When all was said and done, there were eight who stood above the rest. Six rounds of Swiss in a metagame bent almost to breaking by fear of Orb-Opposition decks had done their best to separate the apples from the oranges.
Team AlphaBetaUnlimited.com continued to demonstrate their talents, putting both Chris Benafel and Brian Hegstad in the Top 8. You might not have guessed it at the start of the day, when Benafel was still having trouble deciding what deck to play. Apparently his Fires was the right choice.
Hegstad ran a blue-white Control deck that relied on Story Circle for defense and killed with Millstone. The two even matched up in the Swiss, and there Benafel took advantage of two substandard draws from Hegstad to walk away the victor.
Still, the most popular deck in the Top 8 is Fires, played by Blackwell, Harvey and Jensen as well as Benafel. A number of players decided in advance that a strong showing in the Limited portion of the tournament would convince them to play Fires. When you only need 4-2, or better still, 3-3, the it's smart to bank on the consistency of Fires.
Casey McCarrel is playing what some are calling "The Kibler Deck", a blue-control deck that splashes black for Tsabo's Decree and sideboard gold like Slay and Rebel Informer.
The Top 8 will also serve as a showcase for two less-recognized decks, those of David Bachmann and Alex Borteh. Borteh is running a Merfolk Opposition deck that split 20-20-20 for creatures lands and spells. Bachmann's is a mono-red land destruction deck that shuts down creatures with Ensnaring Bridge. Operating on an empty-hand strategy, if its landkill doesn't come through, it is very vulnerable to artifact destruction.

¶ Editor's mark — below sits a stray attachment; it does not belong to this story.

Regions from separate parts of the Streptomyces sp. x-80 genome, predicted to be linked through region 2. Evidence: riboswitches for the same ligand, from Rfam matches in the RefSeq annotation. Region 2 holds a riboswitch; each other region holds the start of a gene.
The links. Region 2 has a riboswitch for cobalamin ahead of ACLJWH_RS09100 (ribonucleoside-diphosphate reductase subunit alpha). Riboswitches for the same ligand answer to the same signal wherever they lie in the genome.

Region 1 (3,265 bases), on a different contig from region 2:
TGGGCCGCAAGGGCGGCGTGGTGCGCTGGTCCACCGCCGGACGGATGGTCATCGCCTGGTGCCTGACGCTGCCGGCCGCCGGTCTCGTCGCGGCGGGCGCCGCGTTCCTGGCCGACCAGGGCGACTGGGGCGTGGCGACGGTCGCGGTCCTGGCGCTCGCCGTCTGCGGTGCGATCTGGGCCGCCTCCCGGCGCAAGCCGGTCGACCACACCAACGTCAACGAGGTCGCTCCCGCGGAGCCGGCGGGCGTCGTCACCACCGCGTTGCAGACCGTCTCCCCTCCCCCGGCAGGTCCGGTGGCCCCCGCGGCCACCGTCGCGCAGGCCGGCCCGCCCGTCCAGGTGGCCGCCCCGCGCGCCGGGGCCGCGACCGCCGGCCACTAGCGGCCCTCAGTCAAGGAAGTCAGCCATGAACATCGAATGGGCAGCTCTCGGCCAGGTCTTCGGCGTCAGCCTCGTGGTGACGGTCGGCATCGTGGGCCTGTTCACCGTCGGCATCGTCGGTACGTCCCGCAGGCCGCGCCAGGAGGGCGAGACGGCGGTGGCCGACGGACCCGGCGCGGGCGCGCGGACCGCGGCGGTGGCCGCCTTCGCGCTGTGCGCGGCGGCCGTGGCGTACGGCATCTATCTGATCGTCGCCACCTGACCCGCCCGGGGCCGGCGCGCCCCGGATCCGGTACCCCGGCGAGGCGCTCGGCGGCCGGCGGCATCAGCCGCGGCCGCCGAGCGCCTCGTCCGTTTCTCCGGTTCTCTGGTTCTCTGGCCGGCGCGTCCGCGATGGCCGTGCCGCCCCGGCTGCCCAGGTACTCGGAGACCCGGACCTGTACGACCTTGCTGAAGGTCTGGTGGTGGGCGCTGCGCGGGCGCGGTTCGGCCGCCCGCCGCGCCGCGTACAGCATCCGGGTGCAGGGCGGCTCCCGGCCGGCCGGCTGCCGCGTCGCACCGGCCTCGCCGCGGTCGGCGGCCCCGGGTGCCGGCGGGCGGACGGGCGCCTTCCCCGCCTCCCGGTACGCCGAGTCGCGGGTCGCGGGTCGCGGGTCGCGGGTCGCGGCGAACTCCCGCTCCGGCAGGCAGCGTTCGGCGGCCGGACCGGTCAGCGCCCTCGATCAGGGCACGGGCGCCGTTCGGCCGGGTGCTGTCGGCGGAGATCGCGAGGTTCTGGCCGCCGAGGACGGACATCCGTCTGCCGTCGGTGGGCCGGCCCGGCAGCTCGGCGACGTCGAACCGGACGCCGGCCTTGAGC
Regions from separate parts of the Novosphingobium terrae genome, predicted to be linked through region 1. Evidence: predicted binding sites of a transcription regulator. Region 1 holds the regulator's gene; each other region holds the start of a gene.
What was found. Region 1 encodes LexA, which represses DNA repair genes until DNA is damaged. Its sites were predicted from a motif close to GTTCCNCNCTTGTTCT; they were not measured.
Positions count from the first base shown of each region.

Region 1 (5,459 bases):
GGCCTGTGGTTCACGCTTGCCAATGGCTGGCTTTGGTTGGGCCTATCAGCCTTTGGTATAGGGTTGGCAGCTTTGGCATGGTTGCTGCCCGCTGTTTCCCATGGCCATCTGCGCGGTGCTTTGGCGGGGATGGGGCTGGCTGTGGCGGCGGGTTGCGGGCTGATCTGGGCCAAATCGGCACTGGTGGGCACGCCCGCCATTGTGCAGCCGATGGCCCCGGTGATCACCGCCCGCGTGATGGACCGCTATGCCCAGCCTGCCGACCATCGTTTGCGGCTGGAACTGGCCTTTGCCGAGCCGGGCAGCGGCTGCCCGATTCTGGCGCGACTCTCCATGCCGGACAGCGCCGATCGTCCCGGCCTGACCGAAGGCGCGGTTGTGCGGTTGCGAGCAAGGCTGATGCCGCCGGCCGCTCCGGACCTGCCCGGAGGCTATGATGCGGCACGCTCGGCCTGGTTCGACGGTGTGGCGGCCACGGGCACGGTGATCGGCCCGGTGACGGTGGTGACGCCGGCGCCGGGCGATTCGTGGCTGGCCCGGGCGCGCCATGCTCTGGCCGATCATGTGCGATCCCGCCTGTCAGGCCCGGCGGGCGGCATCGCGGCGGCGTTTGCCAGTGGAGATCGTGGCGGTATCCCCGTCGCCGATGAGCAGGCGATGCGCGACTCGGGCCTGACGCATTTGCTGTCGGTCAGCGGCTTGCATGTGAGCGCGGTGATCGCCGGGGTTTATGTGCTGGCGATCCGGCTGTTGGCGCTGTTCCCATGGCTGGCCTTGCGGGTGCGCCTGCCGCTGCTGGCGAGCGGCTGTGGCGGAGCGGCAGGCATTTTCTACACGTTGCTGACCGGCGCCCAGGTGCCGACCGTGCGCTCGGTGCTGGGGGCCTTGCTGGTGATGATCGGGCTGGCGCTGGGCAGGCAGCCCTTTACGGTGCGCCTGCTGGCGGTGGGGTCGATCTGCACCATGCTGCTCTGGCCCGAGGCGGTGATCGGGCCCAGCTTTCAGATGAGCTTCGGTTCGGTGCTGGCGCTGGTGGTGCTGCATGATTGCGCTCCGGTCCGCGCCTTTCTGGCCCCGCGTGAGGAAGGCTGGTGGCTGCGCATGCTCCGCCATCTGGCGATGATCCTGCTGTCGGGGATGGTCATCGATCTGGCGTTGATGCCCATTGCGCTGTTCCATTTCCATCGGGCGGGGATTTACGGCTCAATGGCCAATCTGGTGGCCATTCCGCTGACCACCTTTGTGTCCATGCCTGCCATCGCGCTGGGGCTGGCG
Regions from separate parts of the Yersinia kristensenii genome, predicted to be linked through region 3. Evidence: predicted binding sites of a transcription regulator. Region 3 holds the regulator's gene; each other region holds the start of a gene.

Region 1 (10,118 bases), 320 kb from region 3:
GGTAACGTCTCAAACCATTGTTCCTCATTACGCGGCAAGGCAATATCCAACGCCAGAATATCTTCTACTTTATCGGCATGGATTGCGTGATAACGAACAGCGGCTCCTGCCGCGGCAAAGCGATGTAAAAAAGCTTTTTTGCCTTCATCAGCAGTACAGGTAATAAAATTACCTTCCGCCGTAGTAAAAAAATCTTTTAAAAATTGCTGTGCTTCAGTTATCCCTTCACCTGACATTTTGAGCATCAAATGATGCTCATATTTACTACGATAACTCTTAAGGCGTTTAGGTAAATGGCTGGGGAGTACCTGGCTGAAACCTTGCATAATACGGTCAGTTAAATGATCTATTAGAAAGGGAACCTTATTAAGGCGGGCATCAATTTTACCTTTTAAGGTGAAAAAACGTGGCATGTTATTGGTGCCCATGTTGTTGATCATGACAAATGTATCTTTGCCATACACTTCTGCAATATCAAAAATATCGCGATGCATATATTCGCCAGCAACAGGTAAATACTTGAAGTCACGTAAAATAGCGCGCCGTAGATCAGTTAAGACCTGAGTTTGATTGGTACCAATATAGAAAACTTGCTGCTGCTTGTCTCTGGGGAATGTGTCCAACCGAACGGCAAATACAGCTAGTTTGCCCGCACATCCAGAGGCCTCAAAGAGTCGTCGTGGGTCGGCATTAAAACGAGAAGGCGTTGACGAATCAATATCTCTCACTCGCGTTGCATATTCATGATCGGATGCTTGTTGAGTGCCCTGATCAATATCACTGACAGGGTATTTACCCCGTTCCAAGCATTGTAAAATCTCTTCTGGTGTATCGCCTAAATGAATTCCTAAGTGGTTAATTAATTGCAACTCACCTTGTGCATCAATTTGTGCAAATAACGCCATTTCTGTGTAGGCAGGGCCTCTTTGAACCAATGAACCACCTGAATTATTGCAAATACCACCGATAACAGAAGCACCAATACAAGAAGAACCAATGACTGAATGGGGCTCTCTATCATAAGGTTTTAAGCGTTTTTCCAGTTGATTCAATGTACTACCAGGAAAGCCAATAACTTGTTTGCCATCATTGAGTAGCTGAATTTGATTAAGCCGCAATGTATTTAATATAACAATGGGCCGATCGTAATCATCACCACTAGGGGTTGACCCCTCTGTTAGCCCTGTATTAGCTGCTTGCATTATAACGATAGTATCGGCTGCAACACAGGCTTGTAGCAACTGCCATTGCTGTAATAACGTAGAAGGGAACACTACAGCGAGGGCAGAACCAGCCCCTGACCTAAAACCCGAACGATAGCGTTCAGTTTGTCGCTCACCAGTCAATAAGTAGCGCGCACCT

Perhaps even more interesting than the Top 8 are the next eight. Not only does it house luminaries Jon Finkel and Zvi Mowshowitz, but two players that had a lot of popular support, Dave Price and Jason Zila. All four missed the cut on tiebreakers.
Many players thought that the inclusion of Seventh Edition. Even disregarding the amazing Orb-Opposition deck, there were plenty of strong rogue designs in the field. Most widely played of the rogues was Adrian Sullivan's "Turbo Chevy", a monoblue control deck that offsets a ridiculous land count of eighteen islands with a full complement of cantrips, including Opt, Sleight of Hand and Accumulated Knowledge. It's reminiscent of Turbo Xerox.
Another strong rogue was "Saproling Burt", a blue-green Opposition deck that runs no creatures, only Spontaneous Generation and Saproling Cluster. A number of players tried to counter the Generation, only to watch the Burt player Thwart and then kill them in three turns.
Tomorrow, the ruthless arbiter of double-elimination will decide who is fit to represent the USA, and who is fit only to be a spectator.